Question the first:

A long time ago I was struck by the similarity of hemoglobin and chlorophyll, and I have always wondered if there was some evolutionary connection.

So is there a connection? Some similarity in the DNA that codes for them?


Question the second:

When I learned of molluscs, arthropods, and assorted deep sea invertibrates having blue blood, I thought: replace the iron with copper, no suprise.

Now in an answer to another question on this site I discover that blue blooded creatures use hemocyanins. I look up hemocyanins and discover that they are polymers of histidine peptides, not similar at all.

So I research hemoglobin and chlorophyll and discover: there are whole families of them, and that they are porphyrins.

Now porphyrins with iron are hemes, and there are may of them, porphyrins with magnesium are chlorins, lots of those too, but apparently there are porphyrins with copper, cobalt, nickel, and zinc.

So what biological functions are performed by the porphyrins with copper, cobalt, nickel, and zinc?

Apologies for the late reply, but this is a difficult question.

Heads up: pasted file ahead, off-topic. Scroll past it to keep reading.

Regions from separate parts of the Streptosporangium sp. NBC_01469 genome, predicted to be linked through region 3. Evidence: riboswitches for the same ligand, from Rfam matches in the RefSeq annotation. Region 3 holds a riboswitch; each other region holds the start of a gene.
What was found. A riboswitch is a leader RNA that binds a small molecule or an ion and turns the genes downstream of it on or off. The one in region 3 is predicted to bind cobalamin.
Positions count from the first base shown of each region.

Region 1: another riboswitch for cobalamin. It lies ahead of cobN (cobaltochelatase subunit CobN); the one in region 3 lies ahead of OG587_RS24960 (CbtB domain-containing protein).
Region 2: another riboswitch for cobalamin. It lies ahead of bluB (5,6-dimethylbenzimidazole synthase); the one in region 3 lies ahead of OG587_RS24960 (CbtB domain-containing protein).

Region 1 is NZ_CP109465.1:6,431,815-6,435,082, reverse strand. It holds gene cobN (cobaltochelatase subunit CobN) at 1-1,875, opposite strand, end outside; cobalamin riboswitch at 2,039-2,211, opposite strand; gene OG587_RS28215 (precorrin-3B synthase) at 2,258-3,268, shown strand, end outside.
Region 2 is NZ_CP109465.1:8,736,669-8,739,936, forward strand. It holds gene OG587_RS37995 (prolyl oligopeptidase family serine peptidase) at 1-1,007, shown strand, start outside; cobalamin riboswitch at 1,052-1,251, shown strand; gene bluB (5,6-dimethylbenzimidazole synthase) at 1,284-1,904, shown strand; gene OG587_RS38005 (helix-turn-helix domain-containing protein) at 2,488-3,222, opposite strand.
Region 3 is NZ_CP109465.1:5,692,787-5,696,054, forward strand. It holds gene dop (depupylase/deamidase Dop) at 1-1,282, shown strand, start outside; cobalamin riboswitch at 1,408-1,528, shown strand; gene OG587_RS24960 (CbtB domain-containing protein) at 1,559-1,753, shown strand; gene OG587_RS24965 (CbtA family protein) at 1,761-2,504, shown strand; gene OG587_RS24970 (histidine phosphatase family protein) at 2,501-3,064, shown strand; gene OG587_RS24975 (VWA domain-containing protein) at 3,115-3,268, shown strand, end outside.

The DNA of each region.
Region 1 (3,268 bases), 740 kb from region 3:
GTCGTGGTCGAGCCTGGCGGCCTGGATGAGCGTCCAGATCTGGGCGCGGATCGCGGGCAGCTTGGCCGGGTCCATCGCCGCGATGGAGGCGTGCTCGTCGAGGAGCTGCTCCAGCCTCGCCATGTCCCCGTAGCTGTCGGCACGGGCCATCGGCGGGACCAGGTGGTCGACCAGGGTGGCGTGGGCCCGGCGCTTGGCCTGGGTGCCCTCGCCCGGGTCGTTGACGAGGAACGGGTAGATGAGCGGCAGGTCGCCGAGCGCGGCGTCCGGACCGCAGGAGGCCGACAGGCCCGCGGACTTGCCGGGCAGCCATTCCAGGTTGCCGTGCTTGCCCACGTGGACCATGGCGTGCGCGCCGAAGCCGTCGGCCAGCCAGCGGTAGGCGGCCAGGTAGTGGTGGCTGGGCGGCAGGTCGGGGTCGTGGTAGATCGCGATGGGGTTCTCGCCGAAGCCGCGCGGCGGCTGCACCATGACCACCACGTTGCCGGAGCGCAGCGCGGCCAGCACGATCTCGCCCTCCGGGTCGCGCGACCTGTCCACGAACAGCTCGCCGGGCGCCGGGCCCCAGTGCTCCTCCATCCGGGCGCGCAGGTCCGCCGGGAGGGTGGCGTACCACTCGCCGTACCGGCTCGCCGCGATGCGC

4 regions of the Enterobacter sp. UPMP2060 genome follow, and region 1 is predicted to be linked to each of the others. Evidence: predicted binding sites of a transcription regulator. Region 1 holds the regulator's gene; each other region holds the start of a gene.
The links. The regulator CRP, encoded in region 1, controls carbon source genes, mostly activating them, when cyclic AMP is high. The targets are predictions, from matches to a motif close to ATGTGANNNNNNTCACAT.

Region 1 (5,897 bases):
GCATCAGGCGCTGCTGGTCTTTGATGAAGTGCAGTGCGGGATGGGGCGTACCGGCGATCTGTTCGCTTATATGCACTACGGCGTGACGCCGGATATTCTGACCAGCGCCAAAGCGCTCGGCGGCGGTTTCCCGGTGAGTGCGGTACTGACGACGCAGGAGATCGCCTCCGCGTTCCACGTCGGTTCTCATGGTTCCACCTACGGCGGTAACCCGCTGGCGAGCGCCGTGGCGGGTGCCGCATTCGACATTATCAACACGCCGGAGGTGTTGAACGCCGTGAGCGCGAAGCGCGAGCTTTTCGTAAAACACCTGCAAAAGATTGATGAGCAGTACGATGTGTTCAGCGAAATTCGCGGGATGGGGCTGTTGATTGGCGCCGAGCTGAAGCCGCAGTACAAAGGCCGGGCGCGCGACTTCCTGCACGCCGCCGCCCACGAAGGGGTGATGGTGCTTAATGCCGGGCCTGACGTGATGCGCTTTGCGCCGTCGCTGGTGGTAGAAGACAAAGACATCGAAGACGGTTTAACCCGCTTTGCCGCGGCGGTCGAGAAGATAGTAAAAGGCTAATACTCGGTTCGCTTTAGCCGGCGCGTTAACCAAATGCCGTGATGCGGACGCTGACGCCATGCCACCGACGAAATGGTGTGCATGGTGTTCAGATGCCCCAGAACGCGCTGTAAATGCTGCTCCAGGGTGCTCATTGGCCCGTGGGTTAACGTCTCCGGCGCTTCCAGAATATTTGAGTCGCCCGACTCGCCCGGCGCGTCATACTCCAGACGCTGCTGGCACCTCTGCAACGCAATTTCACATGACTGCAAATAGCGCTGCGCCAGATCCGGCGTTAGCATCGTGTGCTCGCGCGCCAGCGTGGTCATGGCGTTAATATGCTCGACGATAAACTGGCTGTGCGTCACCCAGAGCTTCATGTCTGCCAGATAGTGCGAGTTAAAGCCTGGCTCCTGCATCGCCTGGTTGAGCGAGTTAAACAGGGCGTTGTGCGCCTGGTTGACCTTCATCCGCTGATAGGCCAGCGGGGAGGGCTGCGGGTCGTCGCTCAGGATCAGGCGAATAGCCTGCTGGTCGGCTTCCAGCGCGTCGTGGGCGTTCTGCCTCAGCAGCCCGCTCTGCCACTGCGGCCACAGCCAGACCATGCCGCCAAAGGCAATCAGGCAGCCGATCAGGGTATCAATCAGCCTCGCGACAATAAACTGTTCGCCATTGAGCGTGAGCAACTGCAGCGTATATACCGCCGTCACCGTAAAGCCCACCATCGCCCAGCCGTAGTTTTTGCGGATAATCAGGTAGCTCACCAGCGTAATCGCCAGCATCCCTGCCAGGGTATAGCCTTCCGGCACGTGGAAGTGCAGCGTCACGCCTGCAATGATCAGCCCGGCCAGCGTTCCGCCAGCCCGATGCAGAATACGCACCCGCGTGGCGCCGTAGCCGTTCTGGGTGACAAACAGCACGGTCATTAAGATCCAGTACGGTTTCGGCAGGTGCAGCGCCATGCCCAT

After hunting around for some time, I've learned that biosynthesis of porphyrins involve the same enzymatic pathways - the metabolic pathways that produce chlorophyll and heme are the same. Porphyrin synthesis is highly conserved across biology and it may have been acquired very early on in the evolution of organisms. Some sulfate-reducing bacteria have a primitive form of porphyrin biosynthesis. Vitamin B12, which has a very similar structure to porphyrins, is also produced by bacteria. Evidently, porphyrin synthesis in both plants and animals have the same roots - way back when life was at the stage of prokaryotes (cells without nuclei).

As for the second part of your question, I'm not entirely sure about the biological functions of the different porphyrins. However, I did manage to track down other compounds which are related to porphyrins, a group called the tetrapyrroles. Tetrapyrroles are known with cobalt (vitamin B12), nickel (cofactor F430), and copper (pigments). Vitamin B12 is a coenzyme that participates in enzyme-catalysed reactions. Cofactor F430 is another coenzyme that is important in methane production. Pigments provide colourings in plants and animals.

Last edited by Manabu Sakamoto (20th Mar 2007 18:24:21)